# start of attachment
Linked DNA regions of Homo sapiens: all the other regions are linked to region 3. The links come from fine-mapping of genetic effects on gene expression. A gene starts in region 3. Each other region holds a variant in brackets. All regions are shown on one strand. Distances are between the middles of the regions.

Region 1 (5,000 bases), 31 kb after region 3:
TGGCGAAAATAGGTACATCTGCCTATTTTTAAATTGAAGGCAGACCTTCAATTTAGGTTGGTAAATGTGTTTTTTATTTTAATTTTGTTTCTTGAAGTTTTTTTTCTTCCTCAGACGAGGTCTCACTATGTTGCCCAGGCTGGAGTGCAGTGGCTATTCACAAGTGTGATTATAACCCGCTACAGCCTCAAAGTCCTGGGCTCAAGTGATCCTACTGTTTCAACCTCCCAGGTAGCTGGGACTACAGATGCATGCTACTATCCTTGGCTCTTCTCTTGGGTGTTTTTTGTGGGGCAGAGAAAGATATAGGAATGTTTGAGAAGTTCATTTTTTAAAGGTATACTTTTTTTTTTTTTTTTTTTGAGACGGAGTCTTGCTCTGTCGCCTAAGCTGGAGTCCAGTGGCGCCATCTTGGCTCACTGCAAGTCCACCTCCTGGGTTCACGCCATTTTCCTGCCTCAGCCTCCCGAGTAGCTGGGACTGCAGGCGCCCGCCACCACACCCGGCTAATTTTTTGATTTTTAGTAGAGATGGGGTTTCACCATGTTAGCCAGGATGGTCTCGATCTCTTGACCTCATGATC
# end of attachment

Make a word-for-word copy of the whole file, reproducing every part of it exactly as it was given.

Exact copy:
Linked DNA regions of Homo sapiens: all the other regions are linked to region 3. The links come from fine-mapping of genetic effects on gene expression. A gene starts in region 3. Each other region holds a variant in brackets. All regions are shown on one strand. Distances are between the middles of the regions.

Region 1 (5,000 bases), 31 kb after region 3:
TGGCGAAAATAGGTACATCTGCCTATTTTTAAATTGAAGGCAGACCTTCAATTTAGGTTGGTAAATGTGTTTTTTATTTTAATTTTGTTTCTTGAAGTTTTTTTTCTTCCTCAGACGAGGTCTCACTATGTTGCCCAGGCTGGAGTGCAGTGGCTATTCACAAGTGTGATTATAACCCGCTACAGCCTCAAAGTCCTGGGCTCAAGTGATCCTACTGTTTCAACCTCCCAGGTAGCTGGGACTACAGATGCATGCTACTATCCTTGGCTCTTCTCTTGGGTGTTTTTTGTGGGGCAGAGAAAGATATAGGAATGTTTGAGAAGTTCATTTTTTAAAGGTATACTTTTTTTTTTTTTTTTTTTGAGACGGAGTCTTGCTCTGTCGCCTAAGCTGGAGTCCAGTGGCGCCATCTTGGCTCACTGCAAGTCCACCTCCTGGGTTCACGCCATTTTCCTGCCTCAGCCTCCCGAGTAGCTGGGACTGCAGGCGCCCGCCACCACACCCGGCTAATTTTTTGATTTTTAGTAGAGATGGGGTTTCACCATGTTAGCCAGGATGGTCTCGATCTCTTGACCTCATGATC